Samsung has a washing machine with a sticker that says 11 years warranty. When you ask what is guaranteed, they say the motor. Ask if that guarantee is in writing and includes parts and service and the salesperson says no, it is not given in writing and does not include parts. Are promises just smart manipulation of a customer with promises and to make a sale and earn a commission? After that there is no real service and care. If you have a repair done under warranty it has to be proven by the customer that it did not happen through neglect or the fault of the customer.  The company can deny you a repair or replacement. You have no recourse. It is not Fair Trade.

What can a disappointed or cheated customer do? Go to court and sue the company for not honoring a guarantee for a broken appliance? Yes, it’s a good idea if it is an expensive item. The customer that feels cheated can file a small claim case and the company will then cave in and honor the warranty as it does not want the bad publicity. In most cases of broken products, it is not financially feasible so we customers are victims of the selling corporations when their appliances break down.

One example is our washing machine, Whirlpool, (model 122491, serial No.C311 40001), bought in Abensons, Olongapo. It costs Php 35,000 pesos in US dollars at today’s rate that is equivalent to $685. It was bought 2 years and 7 months ago and broke down. The Abensons manager assigned a repair man to inspect it from a small shop in Subic Municipality and diagnose the problem for a fee of 500 peso. His bill to repair the Whirlpool Washing machine is Php 18,900 equivalent to  US $370.12, enough to buy another model machine. That is the point- they want you to buy more.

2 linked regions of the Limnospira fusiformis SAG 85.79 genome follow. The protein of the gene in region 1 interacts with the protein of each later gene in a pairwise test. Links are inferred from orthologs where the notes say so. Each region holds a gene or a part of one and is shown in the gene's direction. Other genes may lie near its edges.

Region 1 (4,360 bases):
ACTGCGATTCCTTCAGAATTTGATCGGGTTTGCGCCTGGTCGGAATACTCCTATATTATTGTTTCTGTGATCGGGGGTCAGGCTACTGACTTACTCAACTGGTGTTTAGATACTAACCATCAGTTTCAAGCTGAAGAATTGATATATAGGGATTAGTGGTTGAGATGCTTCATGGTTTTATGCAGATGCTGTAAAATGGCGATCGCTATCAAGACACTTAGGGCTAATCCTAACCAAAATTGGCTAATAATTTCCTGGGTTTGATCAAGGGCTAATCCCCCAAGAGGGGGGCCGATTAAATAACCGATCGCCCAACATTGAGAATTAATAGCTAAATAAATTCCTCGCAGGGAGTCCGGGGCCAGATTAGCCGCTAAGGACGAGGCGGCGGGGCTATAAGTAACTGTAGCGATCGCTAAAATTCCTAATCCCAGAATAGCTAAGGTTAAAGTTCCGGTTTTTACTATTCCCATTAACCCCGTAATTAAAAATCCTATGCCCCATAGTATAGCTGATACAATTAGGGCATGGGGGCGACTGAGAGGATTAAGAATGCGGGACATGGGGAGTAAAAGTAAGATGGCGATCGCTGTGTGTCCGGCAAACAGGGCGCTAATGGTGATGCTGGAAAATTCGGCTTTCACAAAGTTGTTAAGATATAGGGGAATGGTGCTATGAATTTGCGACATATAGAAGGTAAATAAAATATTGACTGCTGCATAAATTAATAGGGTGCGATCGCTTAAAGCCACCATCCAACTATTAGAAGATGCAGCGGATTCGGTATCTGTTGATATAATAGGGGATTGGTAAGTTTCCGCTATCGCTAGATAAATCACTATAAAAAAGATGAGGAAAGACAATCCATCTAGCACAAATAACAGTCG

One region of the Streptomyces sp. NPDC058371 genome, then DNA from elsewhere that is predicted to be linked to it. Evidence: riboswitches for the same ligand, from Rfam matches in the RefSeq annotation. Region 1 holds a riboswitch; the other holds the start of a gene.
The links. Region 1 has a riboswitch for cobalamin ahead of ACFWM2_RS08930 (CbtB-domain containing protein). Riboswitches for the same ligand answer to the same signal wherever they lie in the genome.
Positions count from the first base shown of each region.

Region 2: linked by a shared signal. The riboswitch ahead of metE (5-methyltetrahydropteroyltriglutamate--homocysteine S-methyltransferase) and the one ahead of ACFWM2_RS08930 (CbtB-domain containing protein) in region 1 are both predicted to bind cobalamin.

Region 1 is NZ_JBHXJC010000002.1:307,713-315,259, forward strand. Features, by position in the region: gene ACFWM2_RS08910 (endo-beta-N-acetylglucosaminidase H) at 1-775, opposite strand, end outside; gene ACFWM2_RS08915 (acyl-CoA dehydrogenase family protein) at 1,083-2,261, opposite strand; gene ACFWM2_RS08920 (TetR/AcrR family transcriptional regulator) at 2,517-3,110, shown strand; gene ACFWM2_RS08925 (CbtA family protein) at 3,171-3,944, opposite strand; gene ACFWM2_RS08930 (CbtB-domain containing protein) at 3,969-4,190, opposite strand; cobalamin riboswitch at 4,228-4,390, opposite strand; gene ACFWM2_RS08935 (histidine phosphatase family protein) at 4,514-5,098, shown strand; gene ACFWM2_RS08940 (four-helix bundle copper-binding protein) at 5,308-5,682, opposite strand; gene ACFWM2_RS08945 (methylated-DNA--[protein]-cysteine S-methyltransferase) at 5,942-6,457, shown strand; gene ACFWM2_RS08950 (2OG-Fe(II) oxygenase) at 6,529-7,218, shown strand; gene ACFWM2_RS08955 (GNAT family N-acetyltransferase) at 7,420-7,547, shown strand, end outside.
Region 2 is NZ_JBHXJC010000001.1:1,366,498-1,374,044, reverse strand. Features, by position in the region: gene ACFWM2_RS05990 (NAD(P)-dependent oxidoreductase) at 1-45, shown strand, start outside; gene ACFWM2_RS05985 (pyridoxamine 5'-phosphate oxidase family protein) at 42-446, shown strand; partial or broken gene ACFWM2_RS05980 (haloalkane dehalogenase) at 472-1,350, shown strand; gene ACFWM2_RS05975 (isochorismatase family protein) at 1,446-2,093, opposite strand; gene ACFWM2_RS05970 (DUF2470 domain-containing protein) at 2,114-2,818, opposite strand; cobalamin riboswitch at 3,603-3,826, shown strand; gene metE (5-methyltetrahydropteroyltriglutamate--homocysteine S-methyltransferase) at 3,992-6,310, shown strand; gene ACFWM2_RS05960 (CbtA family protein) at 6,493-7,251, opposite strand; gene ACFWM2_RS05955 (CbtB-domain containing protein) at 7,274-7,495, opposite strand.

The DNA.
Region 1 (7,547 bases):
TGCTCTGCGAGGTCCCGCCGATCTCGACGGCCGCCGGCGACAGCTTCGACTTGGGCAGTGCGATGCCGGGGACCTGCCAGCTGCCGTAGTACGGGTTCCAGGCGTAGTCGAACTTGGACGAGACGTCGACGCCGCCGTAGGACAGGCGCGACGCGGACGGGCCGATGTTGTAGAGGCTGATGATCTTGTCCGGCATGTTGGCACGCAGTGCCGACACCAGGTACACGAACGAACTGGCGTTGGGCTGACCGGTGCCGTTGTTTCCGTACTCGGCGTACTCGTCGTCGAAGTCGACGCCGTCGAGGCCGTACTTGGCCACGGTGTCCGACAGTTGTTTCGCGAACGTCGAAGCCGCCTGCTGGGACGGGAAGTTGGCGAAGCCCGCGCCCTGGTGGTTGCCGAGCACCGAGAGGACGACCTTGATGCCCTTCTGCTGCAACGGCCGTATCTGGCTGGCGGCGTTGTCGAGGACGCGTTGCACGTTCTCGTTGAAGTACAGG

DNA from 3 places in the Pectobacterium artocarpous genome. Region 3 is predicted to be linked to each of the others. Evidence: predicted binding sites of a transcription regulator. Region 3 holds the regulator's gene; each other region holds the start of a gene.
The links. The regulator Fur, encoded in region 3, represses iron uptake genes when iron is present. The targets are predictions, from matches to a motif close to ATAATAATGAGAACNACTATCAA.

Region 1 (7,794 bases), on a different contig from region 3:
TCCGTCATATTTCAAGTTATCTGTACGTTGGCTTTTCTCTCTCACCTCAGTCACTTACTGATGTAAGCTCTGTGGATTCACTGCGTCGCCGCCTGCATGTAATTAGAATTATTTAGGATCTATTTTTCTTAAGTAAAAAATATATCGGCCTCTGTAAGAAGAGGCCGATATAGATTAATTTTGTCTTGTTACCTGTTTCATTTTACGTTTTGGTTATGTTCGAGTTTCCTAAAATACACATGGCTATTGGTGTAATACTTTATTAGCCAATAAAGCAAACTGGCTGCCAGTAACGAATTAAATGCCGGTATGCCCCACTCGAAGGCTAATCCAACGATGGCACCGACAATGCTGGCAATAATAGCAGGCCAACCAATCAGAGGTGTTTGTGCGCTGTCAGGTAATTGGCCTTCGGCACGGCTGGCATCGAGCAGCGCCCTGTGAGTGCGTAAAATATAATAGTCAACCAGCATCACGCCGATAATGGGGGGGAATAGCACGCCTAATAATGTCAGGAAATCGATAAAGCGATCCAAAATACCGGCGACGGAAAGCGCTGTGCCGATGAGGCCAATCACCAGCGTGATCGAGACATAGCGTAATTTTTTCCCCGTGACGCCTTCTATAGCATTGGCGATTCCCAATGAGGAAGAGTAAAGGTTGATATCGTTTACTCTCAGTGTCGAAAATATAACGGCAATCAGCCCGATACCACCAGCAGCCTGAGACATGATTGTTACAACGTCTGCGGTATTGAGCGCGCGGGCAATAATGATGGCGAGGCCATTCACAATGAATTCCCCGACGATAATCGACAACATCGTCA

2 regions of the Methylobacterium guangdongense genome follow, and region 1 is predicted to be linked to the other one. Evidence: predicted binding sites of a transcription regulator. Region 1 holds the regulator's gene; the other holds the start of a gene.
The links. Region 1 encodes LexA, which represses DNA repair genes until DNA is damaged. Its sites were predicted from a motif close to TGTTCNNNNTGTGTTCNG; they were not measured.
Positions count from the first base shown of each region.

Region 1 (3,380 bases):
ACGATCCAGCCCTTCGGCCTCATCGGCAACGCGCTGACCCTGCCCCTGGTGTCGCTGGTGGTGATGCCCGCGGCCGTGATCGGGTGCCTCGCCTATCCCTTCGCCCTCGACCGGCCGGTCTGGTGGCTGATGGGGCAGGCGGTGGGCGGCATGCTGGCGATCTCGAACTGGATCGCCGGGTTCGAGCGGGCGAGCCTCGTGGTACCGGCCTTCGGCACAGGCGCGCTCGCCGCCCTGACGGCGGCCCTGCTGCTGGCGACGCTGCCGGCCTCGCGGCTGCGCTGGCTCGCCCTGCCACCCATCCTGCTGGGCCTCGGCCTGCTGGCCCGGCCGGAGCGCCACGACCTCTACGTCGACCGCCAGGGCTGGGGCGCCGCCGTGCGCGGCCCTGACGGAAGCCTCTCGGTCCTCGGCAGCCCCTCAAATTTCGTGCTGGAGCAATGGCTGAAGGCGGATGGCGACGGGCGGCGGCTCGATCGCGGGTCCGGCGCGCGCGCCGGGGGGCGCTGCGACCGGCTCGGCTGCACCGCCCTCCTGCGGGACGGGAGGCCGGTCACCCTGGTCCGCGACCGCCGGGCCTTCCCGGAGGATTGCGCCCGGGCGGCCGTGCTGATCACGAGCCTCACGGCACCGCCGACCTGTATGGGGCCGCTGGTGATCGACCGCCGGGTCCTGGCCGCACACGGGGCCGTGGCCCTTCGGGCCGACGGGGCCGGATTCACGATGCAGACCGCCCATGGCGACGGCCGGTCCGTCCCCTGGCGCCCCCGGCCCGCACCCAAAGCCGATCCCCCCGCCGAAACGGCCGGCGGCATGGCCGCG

So you are advised to consider this experience when you are  purchasing a washing machine but never a  Whirlpool washing machine as it  only works for  about two to three years.

Apple Mac is also another company selling expensive computers with what appears to be planned obeisance or declaration that the model is obsolete after a number of years. For Apple, it is seven years after the end of production. The Apple website has a long list of obsolete products. Even top of the line models have a shelf-life and after five years or six years, they inevitably breakdown.
This is hardly Fair Trade. Failed screen problems or the computer hard disk goes down and the computer does not boot up, there is no hope for repair. If a customer goes to the Power Mac shop in Makati, Metro Manila, they check the serial number and inform you it is an old machine, out of date and no parts and no repair possible. It has been phased out.

The machine just needs a repair and it would work for several years longer but no, they want you to buy a new one from your dead laptop. Your files could be lost and you have to go to another company to get your files extracted. That’s their strategy, it seems, and it’s unfair and a bad one. Some countries like Turkey, Ireland and the US state of California have passed consumer protection laws that demand the repair service be available. In Olongapo City, Apple Mac in Harbor Point Mall has no service center and tells customers to go the Manila  Power Mac Center, an eight hours drive away even if your Mac is under warranty.

Sony Corporation will sell you expensive products in Harbor Point Mall but they too have no qualified service center and advise you to go to a local repair shop or to a Sony Service Center where it could take months to repair your camera or laptop. These local shops are incompetent and charge up to Php 500 to inspect and tell you the appliance is broken and will cost a big fortune to repair. Just as we experienced with Whirlpool.